Negative Zero said:y'know, the so called "game balance" argment is just the ultimate GMs tool for telling a player "nyah-nyah you ca-an't haaave it!"
seriously tho, DnD IS a min-maxer's game. always has been. (at least 3.0 which is the bulk of my DnD experience always has been.) the DnD system assumes that the characters will specialise. and that different specialties will come together to make a great fighting whole. heck there was even min-maxing advice in the back oh my PHB.
the idea that somehow you were a "munchkin" if you were specialised in combat simply came about when some of us got older and started getting tired/bored with simply killing things. there is nothing wrong with powerful weapons. unless of course you've "graduated" to more social games. in which case, just don't use 'em.
Correct. Personally I think the errata'd mercurial greatsword is kind of silly, but if a player wanted one I'd be happy to let them. (Indeed, I might say the same pre-errata, if I got to errata it myself. ) I think DMs should still be able to say "no" sometimes, however.If a player want an item then it is up to the player and the Gm to come to terms. Game balance it ultimately in the DM hand. if the party is tough then you just add a few more mobs . If the game master feels some how a weapon is unbalancing there are lots of ways to bring the game in balance, .The game is about both the players and the game master creating a good game right?
Carceri said:It isn't so much JUST the mercurial greatsword as it is the character wielding it. Ok, let me give you an example of what the character wielding one of these in the campaign I am running. He's a half-orc fighter/weapon master; with feats that are geared towards getting the most he possibly can out the particular weapon he uses (improved crit, power critical, specialization). I don't think some of you are taking into account such things when seriously weighing the differences between a standard greatsword wielder and a mercurial greatsword wielder.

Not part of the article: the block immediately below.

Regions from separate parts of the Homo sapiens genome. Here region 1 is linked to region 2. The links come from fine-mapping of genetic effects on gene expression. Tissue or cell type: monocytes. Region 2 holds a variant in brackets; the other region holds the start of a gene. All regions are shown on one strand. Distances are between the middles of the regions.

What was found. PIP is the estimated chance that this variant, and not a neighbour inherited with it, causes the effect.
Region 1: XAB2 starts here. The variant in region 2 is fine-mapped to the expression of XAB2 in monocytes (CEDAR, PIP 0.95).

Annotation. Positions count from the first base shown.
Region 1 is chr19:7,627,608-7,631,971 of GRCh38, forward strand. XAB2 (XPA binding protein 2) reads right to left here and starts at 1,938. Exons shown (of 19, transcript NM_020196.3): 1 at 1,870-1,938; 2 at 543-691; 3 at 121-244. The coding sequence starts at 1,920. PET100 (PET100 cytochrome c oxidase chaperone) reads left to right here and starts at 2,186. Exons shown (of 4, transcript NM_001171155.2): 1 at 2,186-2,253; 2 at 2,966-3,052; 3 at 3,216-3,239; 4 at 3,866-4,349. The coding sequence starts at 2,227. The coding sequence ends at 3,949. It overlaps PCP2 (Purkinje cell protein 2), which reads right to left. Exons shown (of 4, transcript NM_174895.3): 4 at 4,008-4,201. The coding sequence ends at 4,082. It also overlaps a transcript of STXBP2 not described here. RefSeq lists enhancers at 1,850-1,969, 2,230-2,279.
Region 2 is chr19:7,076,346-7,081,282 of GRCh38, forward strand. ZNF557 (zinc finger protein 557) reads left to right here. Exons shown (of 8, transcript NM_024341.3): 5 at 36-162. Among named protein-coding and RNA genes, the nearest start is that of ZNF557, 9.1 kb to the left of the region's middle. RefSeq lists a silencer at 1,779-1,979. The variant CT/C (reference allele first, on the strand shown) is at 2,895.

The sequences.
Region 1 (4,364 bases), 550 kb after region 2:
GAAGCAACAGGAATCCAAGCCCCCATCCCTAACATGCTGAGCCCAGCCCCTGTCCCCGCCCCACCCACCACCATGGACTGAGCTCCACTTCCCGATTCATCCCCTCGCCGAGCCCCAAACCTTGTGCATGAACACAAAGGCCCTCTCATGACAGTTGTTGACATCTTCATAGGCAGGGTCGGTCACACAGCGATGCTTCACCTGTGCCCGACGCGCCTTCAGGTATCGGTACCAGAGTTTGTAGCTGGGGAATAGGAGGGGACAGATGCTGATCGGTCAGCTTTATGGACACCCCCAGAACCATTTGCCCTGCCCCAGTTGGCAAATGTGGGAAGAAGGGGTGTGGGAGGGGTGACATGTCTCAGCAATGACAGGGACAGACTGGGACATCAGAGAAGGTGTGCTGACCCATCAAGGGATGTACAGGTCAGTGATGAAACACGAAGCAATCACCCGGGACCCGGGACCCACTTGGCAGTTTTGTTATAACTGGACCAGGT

DiFier said:My problem with the Mecurial great sword is definitally concept. The idea works great for chopping off heads that are on a chopping block. but I think that there would be a problem with overextention. you don't have to worry about overextention when you are chopping off a head as an executioner. but when you are using it in a fight it would be all wacky. most swords ballance very close to the hilt. I think that they should have left the Mecurial great sword as it was originally but added that when you use it against an apponint who treatens you, they get an attack of opertunity. if you attack someone, hit or miss, you open yourself up to an AoO. makes sence to me. I don't think too many people would take it with that stipulation.
(Psi)SeveredHead said:... Yes, DnD is a "munchkin's paradise" since the game designers can't possibly fix every abuse. ...
Carceri said:I feel the mercurial greatsword is the most broken weapon I've ever seen.
Why do their center of balances shift too?
Carceri said:Thank you all for your responses and your input, and thanks for welcoming me to the forum. So the mercurial greatsword is from a story that is basically more of a sci-fi/fantasy genre than a straight up fantasy genre? I always did get the impression of 'Final Fantasy' when I considered the merc greatsword.